Saturday, September 26, 2009
I recently had the opportunity to visit the Midway Contemporary Art gallery in Minneapolis. I was part of a group that received a guided tour by a founder of the gallery and in depth analysis of many of the piece’s on display. One artwork in particular struck me. In a small room that goes by the description of “Gallery 2”, I was confronted by a massive blue rectangle that measures 94 x 17 x 4 inches leaning up against the wall.
My first impression was that someone had left one of their child’s building blocks in the gallery and that evil aliens had enlarged using cosmic rays to ridicule the foundations of American childhood. It was smooth and sleek, with perfect corners, clean lines, and was the color of the Pacific on a bright 90 degree day in 1965. I am not a fan of the modernist movement at all. The extreme emphasis on form and medium being art is so a little ridiculous to my frame of mind. If that was all that art was, than the people at Sherman Williams who make hundreds of colors of acrylic house paint should be heralded as the new masters. I am more about content, subject matter, feeling, motivation.
After a brief glance and a little shake of my head at how much time must have gone into the construction of a gigantic blue rectangle, my thoughts turned to the next piece. Big blue was gone from my mind in an instant because my uneducated non-modernist viewpoint suggested that it was just that- a big blue rectangle. Who cares about a big blue rectangle? As I went on to the next piece I heard the gallery operator mention that they had to increase their insurance due to the fact that the big blue rectangle was worth $200,000. Are you serious? I could finish my education, travel the world, and feed the homeless for months off $200,000. If someone wanted a rectangle, go to IKEA and buy some storage totes- you’d have enough for a Ferrari left over. I instantly hate big blue, which I found out is named “Sound”, by California artist John McCraken. The fact that an inanimate object that is so plain could excite that amount of interest was ridiculous in my opinion. The gallery owner went on to inform us that “Sound” was handmade fiberglass with high gloss lacquer. Given his southern California background, the artist likes to use the same materials that go into surf board construction. John McCraken also treats color as a material in his art. His decision to lean his objects against the wall rather going for a more conventional instillation was in his own mind the best way to reduce the forms down to their utmost basic abstract concept. (John McCraken Sketchbook: Interview with Neville Wakefield 15)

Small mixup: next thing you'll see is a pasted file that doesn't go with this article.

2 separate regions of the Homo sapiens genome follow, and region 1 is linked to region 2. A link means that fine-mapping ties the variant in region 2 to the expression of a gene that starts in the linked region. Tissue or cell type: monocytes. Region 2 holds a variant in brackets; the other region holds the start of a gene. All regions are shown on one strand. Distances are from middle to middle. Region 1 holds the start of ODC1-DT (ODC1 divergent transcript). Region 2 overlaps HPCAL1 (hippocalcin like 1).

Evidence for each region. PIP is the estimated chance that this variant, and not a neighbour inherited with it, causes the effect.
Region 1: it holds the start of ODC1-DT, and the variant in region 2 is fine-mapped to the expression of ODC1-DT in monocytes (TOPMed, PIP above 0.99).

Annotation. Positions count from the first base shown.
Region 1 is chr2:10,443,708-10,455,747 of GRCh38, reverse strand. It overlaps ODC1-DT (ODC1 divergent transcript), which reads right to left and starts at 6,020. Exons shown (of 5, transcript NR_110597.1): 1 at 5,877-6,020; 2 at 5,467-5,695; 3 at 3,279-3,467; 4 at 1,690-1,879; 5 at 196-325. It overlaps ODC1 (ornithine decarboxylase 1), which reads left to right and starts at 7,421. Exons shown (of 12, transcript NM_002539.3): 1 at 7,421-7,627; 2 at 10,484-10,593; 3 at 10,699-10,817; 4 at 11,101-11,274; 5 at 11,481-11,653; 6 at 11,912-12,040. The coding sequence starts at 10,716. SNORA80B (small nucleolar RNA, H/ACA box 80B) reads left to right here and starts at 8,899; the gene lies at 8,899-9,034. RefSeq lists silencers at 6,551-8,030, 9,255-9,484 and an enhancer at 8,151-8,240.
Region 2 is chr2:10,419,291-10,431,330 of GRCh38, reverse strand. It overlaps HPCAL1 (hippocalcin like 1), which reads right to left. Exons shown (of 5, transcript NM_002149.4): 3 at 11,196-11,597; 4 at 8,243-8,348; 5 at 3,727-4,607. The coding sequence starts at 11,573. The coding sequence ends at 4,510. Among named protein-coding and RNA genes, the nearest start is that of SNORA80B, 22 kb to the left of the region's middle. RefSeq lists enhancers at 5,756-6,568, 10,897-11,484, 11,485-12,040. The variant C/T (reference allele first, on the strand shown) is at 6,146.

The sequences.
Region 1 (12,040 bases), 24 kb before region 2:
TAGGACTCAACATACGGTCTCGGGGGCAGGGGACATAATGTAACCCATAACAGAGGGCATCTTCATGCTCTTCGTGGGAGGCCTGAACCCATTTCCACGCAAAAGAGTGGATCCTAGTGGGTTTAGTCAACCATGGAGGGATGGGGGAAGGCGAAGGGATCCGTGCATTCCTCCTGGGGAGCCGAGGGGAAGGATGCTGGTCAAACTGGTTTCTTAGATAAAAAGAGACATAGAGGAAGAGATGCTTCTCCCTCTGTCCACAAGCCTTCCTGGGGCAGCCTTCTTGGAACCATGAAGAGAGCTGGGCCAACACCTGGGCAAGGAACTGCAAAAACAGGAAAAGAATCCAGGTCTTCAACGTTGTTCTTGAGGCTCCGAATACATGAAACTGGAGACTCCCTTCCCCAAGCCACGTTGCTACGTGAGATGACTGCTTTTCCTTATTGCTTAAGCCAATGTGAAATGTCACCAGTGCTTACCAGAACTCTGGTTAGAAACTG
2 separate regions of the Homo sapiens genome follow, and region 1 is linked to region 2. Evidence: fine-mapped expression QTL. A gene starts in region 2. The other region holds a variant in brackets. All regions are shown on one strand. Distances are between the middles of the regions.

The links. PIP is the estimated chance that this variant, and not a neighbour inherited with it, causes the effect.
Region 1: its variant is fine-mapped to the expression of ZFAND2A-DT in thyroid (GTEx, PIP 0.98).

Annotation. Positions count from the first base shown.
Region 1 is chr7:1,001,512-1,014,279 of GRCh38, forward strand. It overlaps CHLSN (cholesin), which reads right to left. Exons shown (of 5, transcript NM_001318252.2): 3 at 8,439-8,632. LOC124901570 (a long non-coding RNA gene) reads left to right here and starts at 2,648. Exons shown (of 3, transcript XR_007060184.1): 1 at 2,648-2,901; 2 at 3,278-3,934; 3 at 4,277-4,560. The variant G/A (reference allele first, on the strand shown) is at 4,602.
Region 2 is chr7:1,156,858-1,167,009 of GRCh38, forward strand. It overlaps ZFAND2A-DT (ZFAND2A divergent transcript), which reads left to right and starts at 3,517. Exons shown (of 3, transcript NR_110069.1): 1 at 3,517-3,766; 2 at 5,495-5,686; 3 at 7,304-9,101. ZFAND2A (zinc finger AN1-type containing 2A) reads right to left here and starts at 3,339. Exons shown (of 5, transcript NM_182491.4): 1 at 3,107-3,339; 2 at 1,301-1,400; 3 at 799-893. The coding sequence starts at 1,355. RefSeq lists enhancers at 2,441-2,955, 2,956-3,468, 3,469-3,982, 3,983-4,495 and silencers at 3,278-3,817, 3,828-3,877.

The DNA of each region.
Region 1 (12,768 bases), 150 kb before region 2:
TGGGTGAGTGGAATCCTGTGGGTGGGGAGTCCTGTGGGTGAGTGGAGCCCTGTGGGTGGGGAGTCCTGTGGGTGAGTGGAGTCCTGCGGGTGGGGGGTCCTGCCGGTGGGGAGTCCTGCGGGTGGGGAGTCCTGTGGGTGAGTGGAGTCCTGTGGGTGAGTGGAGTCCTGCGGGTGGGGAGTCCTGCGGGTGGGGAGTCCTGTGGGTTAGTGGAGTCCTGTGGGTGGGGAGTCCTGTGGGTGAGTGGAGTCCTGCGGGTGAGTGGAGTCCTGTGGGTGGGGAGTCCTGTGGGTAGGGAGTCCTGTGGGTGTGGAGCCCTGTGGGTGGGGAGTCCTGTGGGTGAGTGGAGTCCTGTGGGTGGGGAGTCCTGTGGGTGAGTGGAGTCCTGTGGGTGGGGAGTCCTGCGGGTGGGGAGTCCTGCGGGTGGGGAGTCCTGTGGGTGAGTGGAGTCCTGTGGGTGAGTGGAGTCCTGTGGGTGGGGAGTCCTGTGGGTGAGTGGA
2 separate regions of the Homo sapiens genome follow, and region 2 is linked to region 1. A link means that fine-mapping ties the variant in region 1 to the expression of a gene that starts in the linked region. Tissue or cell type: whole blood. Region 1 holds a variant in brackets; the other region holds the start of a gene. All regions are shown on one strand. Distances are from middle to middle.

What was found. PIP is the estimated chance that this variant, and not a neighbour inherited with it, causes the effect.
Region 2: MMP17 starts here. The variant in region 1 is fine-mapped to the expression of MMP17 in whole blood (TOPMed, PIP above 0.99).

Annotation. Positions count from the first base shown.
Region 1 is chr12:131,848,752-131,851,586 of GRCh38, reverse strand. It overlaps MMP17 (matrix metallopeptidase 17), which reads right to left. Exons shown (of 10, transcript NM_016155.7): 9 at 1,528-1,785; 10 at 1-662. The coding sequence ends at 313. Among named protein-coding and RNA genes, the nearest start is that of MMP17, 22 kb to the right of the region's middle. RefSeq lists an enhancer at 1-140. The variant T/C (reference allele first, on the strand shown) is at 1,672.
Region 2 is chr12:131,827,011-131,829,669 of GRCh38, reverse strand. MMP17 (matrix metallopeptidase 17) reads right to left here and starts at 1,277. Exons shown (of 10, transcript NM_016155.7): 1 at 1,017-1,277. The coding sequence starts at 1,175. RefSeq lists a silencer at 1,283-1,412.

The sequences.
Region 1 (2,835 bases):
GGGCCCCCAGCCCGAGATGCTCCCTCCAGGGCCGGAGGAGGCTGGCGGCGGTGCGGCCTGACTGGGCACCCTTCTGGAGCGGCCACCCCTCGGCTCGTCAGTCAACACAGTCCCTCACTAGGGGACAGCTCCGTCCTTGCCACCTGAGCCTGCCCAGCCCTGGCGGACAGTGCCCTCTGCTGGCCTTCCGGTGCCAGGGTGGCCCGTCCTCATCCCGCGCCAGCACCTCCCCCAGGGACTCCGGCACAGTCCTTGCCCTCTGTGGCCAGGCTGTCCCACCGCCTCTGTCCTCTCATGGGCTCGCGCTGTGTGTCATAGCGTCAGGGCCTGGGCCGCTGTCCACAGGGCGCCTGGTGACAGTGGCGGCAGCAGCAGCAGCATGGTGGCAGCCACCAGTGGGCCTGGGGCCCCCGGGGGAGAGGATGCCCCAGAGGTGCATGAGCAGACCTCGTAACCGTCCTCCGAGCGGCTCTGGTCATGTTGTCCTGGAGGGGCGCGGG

All of this basic went over mind head. I still could not wrap my mind around a blue rectangle supposedly worth $200,000. A classmate of mine tried to put it into perspective by informing me about the amount of time and meticulous craftsmanship that must have gone into a handmade perfect rectangle of that size. McCraken could have just sent his piece of to the factory to get machined, but instead he loving crafted his art by hand, just as the surfboard masters of old produced individual boards that combined perfection and personality. I was not ready to hear it. My mind still kept shouting $200,000, $200,000, $200,000! This morning, as I was researching the piece to write a very nasty critique, I was listening to my roommates talk about a friend of theirs from college who had moved to Vegas and tried to make a life for herself far away from friends and family in Minnesota. Long story short, she ended up prostituting herself and then got hook on drugs. I instantly felt sorry, not for the girl who I didn’t know, but for “Sound” who I came to know through indifference, fierce hatred, pity, and then finally a bizarre sort of love. It brings to mind an overpriced streetwalker, told by society that her purest essence is to lean against the wall with cold, deep, perfect beauty to wait for the highest bid. Pared down to her barest form, with nothing left but that which the viewer gives, she emanates reflects of our own desires and needs. She is lost, alone, powerful, and abused. She needs love, but has nothing left for love to cling to. Perfection, gloss, sleek beauty…. Nothing.
Image courtesy of midwayart.org